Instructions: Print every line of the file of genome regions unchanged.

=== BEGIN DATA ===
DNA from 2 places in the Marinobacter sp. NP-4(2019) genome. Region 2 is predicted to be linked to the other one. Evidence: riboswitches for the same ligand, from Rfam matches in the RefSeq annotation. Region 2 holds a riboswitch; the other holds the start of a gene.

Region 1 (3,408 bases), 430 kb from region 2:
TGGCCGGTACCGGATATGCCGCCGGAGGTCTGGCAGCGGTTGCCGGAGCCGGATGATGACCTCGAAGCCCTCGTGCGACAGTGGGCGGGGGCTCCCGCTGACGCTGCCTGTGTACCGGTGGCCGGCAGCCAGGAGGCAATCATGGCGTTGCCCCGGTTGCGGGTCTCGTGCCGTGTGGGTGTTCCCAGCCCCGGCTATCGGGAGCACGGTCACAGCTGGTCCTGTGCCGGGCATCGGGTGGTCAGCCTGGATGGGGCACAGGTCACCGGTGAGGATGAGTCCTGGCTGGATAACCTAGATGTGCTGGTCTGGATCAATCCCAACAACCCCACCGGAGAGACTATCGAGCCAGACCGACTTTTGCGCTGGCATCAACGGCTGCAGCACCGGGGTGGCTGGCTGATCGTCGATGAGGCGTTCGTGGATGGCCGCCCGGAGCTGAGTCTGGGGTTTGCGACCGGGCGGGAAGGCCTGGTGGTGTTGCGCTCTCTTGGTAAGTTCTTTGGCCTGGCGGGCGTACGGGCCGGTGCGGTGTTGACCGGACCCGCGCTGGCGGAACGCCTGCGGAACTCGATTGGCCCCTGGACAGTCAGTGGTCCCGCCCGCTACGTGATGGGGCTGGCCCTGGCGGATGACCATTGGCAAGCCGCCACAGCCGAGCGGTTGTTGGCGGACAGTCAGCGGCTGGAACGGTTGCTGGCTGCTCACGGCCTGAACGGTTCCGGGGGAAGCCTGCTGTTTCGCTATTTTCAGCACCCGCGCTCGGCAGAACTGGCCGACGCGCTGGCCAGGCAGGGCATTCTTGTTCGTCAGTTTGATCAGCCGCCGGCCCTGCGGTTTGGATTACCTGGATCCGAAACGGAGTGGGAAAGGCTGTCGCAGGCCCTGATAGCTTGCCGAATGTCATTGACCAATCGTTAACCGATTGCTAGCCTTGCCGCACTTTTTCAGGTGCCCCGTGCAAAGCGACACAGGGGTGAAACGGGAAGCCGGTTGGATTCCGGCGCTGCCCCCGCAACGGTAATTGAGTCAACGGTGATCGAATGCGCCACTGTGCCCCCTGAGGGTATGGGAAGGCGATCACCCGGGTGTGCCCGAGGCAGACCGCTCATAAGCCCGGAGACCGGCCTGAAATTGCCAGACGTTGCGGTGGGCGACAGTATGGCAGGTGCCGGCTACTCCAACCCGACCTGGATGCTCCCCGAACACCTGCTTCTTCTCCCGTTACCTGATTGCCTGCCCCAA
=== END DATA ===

DNA from 2 places in the Marinobacter sp. NP-4(2019) genome. Region 2 is predicted to be linked to the other one. Evidence: riboswitches for the same ligand, from Rfam matches in the RefSeq annotation. Region 2 holds a riboswitch; the other holds the start of a gene.

Region 1 (3,408 bases), 430 kb from region 2:
TGGCCGGTACCGGATATGCCGCCGGAGGTCTGGCAGCGGTTGCCGGAGCCGGATGATGACCTCGAAGCCCTCGTGCGACAGTGGGCGGGGGCTCCCGCTGACGCTGCCTGTGTACCGGTGGCCGGCAGCCAGGAGGCAATCATGGCGTTGCCCCGGTTGCGGGTCTCGTGCCGTGTGGGTGTTCCCAGCCCCGGCTATCGGGAGCACGGTCACAGCTGGTCCTGTGCCGGGCATCGGGTGGTCAGCCTGGATGGGGCACAGGTCACCGGTGAGGATGAGTCCTGGCTGGATAACCTAGATGTGCTGGTCTGGATCAATCCCAACAACCCCACCGGAGAGACTATCGAGCCAGACCGACTTTTGCGCTGGCATCAACGGCTGCAGCACCGGGGTGGCTGGCTGATCGTCGATGAGGCGTTCGTGGATGGCCGCCCGGAGCTGAGTCTGGGGTTTGCGACCGGGCGGGAAGGCCTGGTGGTGTTGCGCTCTCTTGGTAAGTTCTTTGGCCTGGCGGGCGTACGGGCCGGTGCGGTGTTGACCGGACCCGCGCTGGCGGAACGCCTGCGGAACTCGATTGGCCCCTGGACAGTCAGTGGTCCCGCCCGCTACGTGATGGGGCTGGCCCTGGCGGATGACCATTGGCAAGCCGCCACAGCCGAGCGGTTGTTGGCGGACAGTCAGCGGCTGGAACGGTTGCTGGCTGCTCACGGCCTGAACGGTTCCGGGGGAAGCCTGCTGTTTCGCTATTTTCAGCACCCGCGCTCGGCAGAACTGGCCGACGCGCTGGCCAGGCAGGGCATTCTTGTTCGTCAGTTTGATCAGCCGCCGGCCCTGCGGTTTGGATTACCTGGATCCGAAACGGAGTGGGAAAGGCTGTCGCAGGCCCTGATAGCTTGCCGAATGTCATTGACCAATCGTTAACCGATTGCTAGCCTTGCCGCACTTTTTCAGGTGCCCCGTGCAAAGCGACACAGGGGTGAAACGGGAAGCCGGTTGGATTCCGGCGCTGCCCCCGCAACGGTAATTGAGTCAACGGTGATCGAATGCGCCACTGTGCCCCCTGAGGGTATGGGAAGGCGATCACCCGGGTGTGCCCGAGGCAGACCGCTCATAAGCCCGGAGACCGGCCTGAAATTGCCAGACGTTGCGGTGGGCGACAGTATGGCAGGTGCCGGCTACTCCAACCCGACCTGGATGCTCCCCGAACACCTGCTTCTTCTCCCGTTACCTGATTGCCTGCCCCAA